They will all be ok in the end obviously so its silly to root for either, but if you HAD to why would anyone side with the billionaires over the millionaires?

30 teams X 23 active player rosters= 690

30 teams X 50 contracted players= 1500

So 1500 players, or even 690 if you only count the active ones because I'm not sure how they calculate that into the CBA, who worked hard putting in years to get those contracts currently divy up 57% in a deal FORCED on them by the owners

30 pampered billionaires (maybe a few more as some are partnerships) divy up 43% and now want to change the playing field because they just can't get enough...yes there are arena workers and operating costs, but they still make off with a nice chunk of change.

And Bettman is the perfect sleazeball to front them.

0

Share this post


Link to post
Share on other sites

let's be clear here, you do realize the life style change Shea Weber is going to have to make if his salary goes from 100M to 90M right?

How in the world will he be able to make his car payment or even put food on the table making 10M less.

1

Share this post


Link to post
Share on other sites

It's too bad all of us fans can't stick together and boycott the first NHL game when the lockout is over, just to show our disgust.

0

Share this post


Link to post
Share on other sites

If there is no NHL this year. Then why not turn the AHL into the NHL.

I don't mean as if have our AHL team play in Rogers Arena or anything, but get more focus on the AHL for this season.

Televise the games on Sportsnet, TSN, and CBC. We have an AHL team in the lower mainland who we could go and watch, we could watch games on television, even them show the AHL playoffs on TV.

We could substitute a whole NHL season with the AHL season, just a random thought which could possibly work.

0

Share this post


Link to post
Share on other sites

supposedly there is a deal in place with nbc to show ahl games in place of the nhl games if there is a lockout i think more station should be doing this tsn could be making money by showing the ahl games even chl games people will watch hockey

1

Share this post


Link to post
Share on other sites

I watched the Sfu team play last year and it was surprisingly good, fast, skilled and an entertaining game granted I believe they are one of the top teams in their league...I highly recommend it and I believe tix are $10 and in some occasions can get them for free. I've gone for free twice. My nephew's team was receiving some coaching from the Sfu coach and he had offered free tix to the team, and I believe if the kids wear their hockey jerseys to the game they get in for free. They should offer the same incentive to Canucks fans. If they wear their Canucks jerseys they get 10% off on concession food. Inject some team spirit in the arena and get people to buy and wear jerseys.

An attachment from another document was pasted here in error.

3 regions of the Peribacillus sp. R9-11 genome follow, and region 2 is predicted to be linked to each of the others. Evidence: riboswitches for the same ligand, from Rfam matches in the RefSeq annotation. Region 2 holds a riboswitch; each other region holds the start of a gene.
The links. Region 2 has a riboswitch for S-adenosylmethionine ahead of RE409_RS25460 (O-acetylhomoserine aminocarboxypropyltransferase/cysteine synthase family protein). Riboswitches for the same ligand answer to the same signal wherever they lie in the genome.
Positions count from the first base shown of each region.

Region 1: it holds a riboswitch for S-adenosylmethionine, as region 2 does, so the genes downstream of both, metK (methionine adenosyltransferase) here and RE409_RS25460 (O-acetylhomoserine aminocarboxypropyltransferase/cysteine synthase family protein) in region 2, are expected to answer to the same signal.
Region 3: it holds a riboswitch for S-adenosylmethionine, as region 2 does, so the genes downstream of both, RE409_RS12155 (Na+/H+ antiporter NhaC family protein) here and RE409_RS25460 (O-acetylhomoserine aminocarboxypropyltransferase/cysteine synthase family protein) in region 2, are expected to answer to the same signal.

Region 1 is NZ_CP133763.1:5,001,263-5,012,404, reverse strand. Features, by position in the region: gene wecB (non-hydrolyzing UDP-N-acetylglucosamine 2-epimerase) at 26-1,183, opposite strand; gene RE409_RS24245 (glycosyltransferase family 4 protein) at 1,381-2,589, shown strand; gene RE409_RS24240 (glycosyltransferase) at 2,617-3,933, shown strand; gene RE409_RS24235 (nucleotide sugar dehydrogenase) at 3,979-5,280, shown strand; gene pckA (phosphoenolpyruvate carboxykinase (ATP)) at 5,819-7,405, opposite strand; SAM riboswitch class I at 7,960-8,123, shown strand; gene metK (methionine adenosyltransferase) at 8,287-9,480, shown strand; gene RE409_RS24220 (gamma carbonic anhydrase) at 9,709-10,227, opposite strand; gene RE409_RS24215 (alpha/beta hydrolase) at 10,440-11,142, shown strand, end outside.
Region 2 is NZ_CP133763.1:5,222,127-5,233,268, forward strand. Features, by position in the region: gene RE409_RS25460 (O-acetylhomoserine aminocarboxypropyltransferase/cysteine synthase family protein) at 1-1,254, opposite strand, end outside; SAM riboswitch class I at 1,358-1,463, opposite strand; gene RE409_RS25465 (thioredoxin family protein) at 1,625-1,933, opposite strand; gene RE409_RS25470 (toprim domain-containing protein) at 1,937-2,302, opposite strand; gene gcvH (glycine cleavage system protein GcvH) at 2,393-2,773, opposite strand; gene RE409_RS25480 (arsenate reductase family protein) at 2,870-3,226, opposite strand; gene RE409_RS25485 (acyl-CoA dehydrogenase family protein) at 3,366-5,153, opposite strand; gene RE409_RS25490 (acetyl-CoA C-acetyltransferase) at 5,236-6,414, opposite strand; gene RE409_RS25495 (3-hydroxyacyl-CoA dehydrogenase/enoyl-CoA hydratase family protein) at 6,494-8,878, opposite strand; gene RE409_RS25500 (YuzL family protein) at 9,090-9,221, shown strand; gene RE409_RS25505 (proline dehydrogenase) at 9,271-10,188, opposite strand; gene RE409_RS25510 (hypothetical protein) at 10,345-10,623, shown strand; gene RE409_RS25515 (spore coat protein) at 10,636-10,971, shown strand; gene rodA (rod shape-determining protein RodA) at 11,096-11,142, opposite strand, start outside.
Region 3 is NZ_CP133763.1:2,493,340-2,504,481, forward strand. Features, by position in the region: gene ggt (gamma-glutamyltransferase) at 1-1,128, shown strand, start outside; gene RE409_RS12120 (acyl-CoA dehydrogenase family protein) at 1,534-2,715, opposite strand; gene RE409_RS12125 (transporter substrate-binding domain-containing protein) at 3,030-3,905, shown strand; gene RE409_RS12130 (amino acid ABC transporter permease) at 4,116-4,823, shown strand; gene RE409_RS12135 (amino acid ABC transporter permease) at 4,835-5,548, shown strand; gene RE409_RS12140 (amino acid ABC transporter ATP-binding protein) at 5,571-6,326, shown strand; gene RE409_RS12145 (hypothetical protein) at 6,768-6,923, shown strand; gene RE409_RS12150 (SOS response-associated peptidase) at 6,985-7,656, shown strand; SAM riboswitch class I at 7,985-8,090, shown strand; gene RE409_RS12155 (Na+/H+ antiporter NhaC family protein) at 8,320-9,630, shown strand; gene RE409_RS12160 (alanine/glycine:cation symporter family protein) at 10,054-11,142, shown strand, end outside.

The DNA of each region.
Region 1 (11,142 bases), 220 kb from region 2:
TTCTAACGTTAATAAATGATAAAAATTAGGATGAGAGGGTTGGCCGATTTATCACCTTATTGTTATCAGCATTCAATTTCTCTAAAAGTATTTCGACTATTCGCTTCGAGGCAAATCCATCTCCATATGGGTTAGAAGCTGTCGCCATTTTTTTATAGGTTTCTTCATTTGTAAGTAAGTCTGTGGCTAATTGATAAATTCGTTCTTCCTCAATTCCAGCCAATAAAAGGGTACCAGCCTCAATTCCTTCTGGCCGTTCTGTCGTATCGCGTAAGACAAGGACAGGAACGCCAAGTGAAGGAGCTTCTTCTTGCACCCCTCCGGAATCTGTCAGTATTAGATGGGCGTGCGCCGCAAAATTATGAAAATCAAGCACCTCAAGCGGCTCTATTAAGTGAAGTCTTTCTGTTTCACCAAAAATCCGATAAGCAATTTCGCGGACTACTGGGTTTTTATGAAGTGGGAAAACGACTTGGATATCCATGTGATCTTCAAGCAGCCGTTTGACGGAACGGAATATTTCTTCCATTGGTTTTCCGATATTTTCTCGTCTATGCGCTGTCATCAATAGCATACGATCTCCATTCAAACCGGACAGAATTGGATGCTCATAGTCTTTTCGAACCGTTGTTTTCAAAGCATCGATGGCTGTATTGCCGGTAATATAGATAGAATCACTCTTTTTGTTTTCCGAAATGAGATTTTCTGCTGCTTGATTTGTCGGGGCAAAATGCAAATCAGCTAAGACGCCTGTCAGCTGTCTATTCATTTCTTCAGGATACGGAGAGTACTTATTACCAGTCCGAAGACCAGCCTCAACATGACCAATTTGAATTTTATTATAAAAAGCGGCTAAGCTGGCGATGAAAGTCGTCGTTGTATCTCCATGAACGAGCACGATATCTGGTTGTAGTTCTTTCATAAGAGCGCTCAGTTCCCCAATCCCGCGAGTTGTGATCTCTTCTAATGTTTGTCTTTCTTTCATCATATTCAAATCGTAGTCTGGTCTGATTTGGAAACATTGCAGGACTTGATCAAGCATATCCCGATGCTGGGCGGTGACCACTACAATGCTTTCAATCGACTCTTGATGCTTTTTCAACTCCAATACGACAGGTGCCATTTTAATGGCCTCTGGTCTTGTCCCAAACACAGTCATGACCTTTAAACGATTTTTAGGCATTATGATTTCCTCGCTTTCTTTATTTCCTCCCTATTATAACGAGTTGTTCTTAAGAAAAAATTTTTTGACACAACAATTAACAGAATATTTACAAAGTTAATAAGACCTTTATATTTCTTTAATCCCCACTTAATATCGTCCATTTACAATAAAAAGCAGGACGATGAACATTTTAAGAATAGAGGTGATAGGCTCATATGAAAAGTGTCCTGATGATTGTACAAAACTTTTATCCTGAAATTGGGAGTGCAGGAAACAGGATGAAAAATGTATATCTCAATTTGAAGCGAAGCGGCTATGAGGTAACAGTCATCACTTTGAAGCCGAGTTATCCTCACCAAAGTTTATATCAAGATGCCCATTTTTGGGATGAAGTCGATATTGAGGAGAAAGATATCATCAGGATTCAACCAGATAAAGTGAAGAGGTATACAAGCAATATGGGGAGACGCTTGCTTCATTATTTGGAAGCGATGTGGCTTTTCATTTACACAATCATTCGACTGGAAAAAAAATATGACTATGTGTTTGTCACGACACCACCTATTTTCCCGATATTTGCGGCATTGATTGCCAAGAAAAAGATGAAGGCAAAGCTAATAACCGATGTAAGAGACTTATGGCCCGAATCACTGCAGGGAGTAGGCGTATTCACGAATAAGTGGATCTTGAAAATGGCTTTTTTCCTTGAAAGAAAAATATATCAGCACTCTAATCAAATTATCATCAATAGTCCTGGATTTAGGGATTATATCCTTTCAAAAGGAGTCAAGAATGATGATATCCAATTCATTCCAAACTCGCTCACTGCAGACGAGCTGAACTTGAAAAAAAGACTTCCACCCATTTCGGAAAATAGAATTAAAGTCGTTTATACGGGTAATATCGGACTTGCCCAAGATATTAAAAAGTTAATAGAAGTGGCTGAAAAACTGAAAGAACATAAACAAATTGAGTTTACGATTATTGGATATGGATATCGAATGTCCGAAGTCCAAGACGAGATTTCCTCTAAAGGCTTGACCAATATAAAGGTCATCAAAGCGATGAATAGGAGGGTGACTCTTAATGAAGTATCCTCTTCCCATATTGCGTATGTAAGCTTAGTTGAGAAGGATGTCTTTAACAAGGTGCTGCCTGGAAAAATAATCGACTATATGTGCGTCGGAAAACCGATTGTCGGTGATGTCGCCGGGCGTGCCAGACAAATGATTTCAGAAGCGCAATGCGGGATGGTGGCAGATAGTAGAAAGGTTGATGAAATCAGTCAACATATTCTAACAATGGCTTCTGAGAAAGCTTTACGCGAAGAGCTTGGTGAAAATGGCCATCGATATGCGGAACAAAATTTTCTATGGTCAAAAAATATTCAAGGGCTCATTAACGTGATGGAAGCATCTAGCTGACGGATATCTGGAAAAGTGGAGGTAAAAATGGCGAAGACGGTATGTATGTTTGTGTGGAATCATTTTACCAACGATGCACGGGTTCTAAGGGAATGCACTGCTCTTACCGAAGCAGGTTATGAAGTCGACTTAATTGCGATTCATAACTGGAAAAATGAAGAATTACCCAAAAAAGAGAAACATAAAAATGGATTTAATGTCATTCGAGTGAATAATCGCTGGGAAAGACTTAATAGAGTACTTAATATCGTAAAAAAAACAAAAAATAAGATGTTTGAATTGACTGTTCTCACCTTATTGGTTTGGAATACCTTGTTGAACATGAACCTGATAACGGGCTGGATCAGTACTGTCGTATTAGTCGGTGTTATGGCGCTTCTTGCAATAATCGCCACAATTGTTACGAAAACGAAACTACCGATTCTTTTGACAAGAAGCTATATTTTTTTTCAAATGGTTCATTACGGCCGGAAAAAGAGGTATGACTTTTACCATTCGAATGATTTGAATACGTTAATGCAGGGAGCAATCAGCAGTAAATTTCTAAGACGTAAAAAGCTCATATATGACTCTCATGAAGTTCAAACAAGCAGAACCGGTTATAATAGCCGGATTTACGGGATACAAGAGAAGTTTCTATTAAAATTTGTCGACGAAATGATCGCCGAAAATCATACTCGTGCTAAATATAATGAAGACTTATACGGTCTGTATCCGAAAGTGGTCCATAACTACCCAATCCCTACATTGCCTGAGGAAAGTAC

0

Share this post


Link to post
Share on other sites

Honestly I don't see how anyone can really support the players here.

They've got nothing but huge raises in the last 7 years. Contracts have only grown in value and that's NOT because of the owners, it's because of how market value has risen along with the cap to match revenue growth. The owners really have no choice but to pay that player's "market value" or risk losing him.

The present CBA is flawed in the sense that it doesn't really take into account the rising costs of operating a franchise or economic impact when calculating player salaries. The increase in NHL revenue helps owners with the rising operating costs but that only gets them to offset it, while the players simply gain higher salaries with no rising costs whatsoever. The players are getting free raises (in a fragile economy), while all the expenses are on the owners.

The NHL clearly lowballed with their 43% with the aim of reaching 50/50. The players flat-out refusing to take any kind of paycut and do a "gradual" equalization is ridiculous. They continue to fall-back to the argument of how NHL revenue has grown by more than 50%, so why do they have to make less, but completely ignore the fact that said revenue is going towards increased operating costs. Only the players are benefiting from the current revenue model. 50/50 is not at all unreasonable.

Think of it this way. The owners represent the people way more than the players do. Think of the THOUSANDS of average joe people working in the various hockey operation departments both at the NHL offices and the arenas; they have to get paid by the owner as well, and they aren't making millions like the greedy players. If the owners were to get a little bit more of a share, that money can get funneled down into the entire organization and maybe that "nobody" marketing assistant or IT tech or accountant can make a little better of a living.

0

Share this post


Link to post
Share on other sites

I have to disagree on what you deem"fair market value" The owners dictate what they will pay players. If owners are concerned about rising player saleries all they have to do..is band together, and decide salery ceilings and length of contracts. To commit to $96 million contracts is a recipe for financial disaster. They set the paramters by doing this and saleries soar !!

0

Share this post


Link to post
Share on other sites

Short season will be good for the Canucks. I'm just slightly worried Bettman might foul this up and lose another season. I mean sure if that's what it takes for him to finally get the axe alright, but this uncertainty is killing me.

0

Share this post


Link to post
Share on other sites

.

Latest tweet from BizNasty2point0 kind of ticked me off...

"Fans. The players understand your frustration. But at the end of the day we are fighting for our futures, not yours. That's the reality."

0

Share this post


Link to post
Share on other sites

I have to disagree on what you deem"fair market value" The owners dictate what they will pay players. If owners are concerned about rising player saleries all they have to do..is band together, and decide salery ceilings and length of contracts. To commit to $96 million contracts is a recipe for financial disaster. They set the paramters by doing this and saleries soar !!

0

Share this post


Link to post
Share on other sites

NHL says no bargaining with union will occur Saturday:

NEW YORK -- The NHL says there will be no bargaining with the union Saturday.